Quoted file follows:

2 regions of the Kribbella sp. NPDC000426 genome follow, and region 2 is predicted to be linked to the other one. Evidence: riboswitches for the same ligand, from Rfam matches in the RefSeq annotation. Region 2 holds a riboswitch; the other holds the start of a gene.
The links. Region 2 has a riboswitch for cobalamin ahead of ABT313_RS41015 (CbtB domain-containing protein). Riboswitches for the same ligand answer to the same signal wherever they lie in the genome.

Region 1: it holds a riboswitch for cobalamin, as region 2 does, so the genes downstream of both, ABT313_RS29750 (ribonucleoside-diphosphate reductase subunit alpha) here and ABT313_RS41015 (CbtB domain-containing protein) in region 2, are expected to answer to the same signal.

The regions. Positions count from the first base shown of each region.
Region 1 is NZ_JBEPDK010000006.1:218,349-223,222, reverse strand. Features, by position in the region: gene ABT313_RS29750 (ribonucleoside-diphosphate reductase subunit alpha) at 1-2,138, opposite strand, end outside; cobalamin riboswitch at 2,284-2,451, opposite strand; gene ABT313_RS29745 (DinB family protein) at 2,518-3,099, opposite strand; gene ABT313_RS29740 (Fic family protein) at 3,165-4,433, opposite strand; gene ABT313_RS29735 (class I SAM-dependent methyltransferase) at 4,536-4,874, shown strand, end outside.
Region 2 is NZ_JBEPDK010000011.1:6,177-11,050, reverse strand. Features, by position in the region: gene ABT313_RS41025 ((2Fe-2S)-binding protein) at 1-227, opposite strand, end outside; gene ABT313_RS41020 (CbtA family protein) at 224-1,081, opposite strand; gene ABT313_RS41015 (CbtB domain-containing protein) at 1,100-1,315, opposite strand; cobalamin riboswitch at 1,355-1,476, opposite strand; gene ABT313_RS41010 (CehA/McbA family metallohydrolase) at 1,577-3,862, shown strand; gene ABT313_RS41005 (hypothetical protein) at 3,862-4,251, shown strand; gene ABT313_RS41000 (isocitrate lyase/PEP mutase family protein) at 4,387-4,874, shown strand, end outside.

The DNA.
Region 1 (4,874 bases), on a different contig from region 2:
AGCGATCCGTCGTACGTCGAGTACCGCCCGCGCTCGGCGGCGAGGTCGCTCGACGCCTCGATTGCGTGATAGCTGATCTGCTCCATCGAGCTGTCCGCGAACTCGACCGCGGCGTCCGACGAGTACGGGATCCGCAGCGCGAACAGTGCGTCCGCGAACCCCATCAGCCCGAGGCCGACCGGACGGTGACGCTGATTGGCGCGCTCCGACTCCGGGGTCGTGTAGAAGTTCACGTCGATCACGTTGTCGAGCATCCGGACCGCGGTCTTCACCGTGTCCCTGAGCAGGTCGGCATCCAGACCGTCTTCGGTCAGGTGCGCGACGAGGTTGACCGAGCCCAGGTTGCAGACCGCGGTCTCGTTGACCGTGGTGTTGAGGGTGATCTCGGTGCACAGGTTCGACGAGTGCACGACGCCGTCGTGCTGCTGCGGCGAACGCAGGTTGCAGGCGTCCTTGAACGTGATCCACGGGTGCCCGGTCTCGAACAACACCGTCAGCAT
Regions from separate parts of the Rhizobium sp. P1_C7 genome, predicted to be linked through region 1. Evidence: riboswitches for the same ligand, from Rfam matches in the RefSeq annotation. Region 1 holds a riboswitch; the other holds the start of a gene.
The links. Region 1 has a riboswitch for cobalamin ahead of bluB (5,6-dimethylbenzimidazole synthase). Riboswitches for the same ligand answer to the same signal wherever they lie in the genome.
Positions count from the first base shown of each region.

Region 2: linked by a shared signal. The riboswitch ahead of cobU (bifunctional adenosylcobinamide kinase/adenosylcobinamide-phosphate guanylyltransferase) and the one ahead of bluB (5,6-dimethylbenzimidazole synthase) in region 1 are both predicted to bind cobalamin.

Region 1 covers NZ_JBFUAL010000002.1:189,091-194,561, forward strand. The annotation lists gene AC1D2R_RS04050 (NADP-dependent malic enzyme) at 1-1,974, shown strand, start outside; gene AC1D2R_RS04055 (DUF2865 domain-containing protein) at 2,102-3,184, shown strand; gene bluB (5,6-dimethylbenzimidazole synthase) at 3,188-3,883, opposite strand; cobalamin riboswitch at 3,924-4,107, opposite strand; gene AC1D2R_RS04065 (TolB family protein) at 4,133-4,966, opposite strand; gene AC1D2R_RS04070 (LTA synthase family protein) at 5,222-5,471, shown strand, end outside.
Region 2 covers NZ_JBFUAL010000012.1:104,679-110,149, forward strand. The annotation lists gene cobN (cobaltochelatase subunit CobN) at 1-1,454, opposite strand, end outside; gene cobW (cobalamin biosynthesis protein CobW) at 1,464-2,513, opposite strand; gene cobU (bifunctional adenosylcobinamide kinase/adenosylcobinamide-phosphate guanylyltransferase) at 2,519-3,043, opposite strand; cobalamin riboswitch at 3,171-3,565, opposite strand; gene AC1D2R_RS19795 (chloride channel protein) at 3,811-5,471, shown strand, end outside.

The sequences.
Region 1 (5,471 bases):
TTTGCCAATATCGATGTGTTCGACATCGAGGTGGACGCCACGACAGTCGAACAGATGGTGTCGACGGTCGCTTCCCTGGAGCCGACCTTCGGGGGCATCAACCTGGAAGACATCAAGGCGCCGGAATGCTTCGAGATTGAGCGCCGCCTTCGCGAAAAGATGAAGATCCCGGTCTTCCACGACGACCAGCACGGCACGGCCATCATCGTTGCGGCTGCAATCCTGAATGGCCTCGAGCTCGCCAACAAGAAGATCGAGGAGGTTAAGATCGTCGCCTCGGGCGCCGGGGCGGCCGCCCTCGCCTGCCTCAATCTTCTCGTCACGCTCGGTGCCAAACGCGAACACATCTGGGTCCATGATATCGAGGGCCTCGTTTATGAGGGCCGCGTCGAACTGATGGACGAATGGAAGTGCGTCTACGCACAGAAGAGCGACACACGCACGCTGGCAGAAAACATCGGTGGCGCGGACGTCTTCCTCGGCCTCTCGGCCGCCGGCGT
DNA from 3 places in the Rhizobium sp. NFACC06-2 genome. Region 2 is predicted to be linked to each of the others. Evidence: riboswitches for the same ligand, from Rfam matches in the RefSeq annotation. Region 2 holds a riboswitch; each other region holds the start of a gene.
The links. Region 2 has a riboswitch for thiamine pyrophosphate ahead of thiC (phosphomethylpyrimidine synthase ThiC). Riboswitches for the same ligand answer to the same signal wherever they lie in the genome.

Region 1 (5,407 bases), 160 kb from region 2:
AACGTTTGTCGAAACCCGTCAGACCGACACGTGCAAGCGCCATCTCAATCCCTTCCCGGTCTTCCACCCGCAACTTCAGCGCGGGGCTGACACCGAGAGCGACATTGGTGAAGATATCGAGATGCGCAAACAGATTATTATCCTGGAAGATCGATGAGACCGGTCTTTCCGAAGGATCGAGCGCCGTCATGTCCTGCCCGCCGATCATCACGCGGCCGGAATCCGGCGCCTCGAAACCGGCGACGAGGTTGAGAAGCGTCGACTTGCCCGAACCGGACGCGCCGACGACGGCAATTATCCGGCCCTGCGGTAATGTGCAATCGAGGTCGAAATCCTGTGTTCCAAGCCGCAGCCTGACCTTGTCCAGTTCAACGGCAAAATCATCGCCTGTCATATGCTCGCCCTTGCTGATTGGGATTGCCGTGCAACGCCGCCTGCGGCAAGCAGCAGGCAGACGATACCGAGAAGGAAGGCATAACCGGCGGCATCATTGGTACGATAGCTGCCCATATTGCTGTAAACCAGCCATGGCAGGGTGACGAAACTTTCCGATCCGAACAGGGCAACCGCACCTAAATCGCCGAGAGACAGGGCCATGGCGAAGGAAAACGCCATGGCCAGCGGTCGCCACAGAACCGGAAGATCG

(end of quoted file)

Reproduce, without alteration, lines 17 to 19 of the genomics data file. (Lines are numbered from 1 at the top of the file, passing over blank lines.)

Region 1 (5,471 bases):
TTTGCCAATATCGATGTGTTCGACATCGAGGTGGACGCCACGACAGTCGAACAGATGGTGTCGACGGTCGCTTCCCTGGAGCCGACCTTCGGGGGCATCAACCTGGAAGACATCAAGGCGCCGGAATGCTTCGAGATTGAGCGCCGCCTTCGCGAAAAGATGAAGATCCCGGTCTTCCACGACGACCAGCACGGCACGGCCATCATCGTTGCGGCTGCAATCCTGAATGGCCTCGAGCTCGCCAACAAGAAGATCGAGGAGGTTAAGATCGTCGCCTCGGGCGCCGGGGCGGCCGCCCTCGCCTGCCTCAATCTTCTCGTCACGCTCGGTGCCAAACGCGAACACATCTGGGTCCATGATATCGAGGGCCTCGTTTATGAGGGCCGCGTCGAACTGATGGACGAATGGAAGTGCGTCTACGCACAGAAGAGCGACACACGCACGCTGGCAGAAAACATCGGTGGCGCGGACGTCTTCCTCGGCCTCTCGGCCGCCGGCGT
DNA from 3 places in the Rhizobium sp. NFACC06-2 genome. Region 2 is predicted to be linked to each of the others. Evidence: riboswitches for the same ligand, from Rfam matches in the RefSeq annotation. Region 2 holds a riboswitch; each other region holds the start of a gene.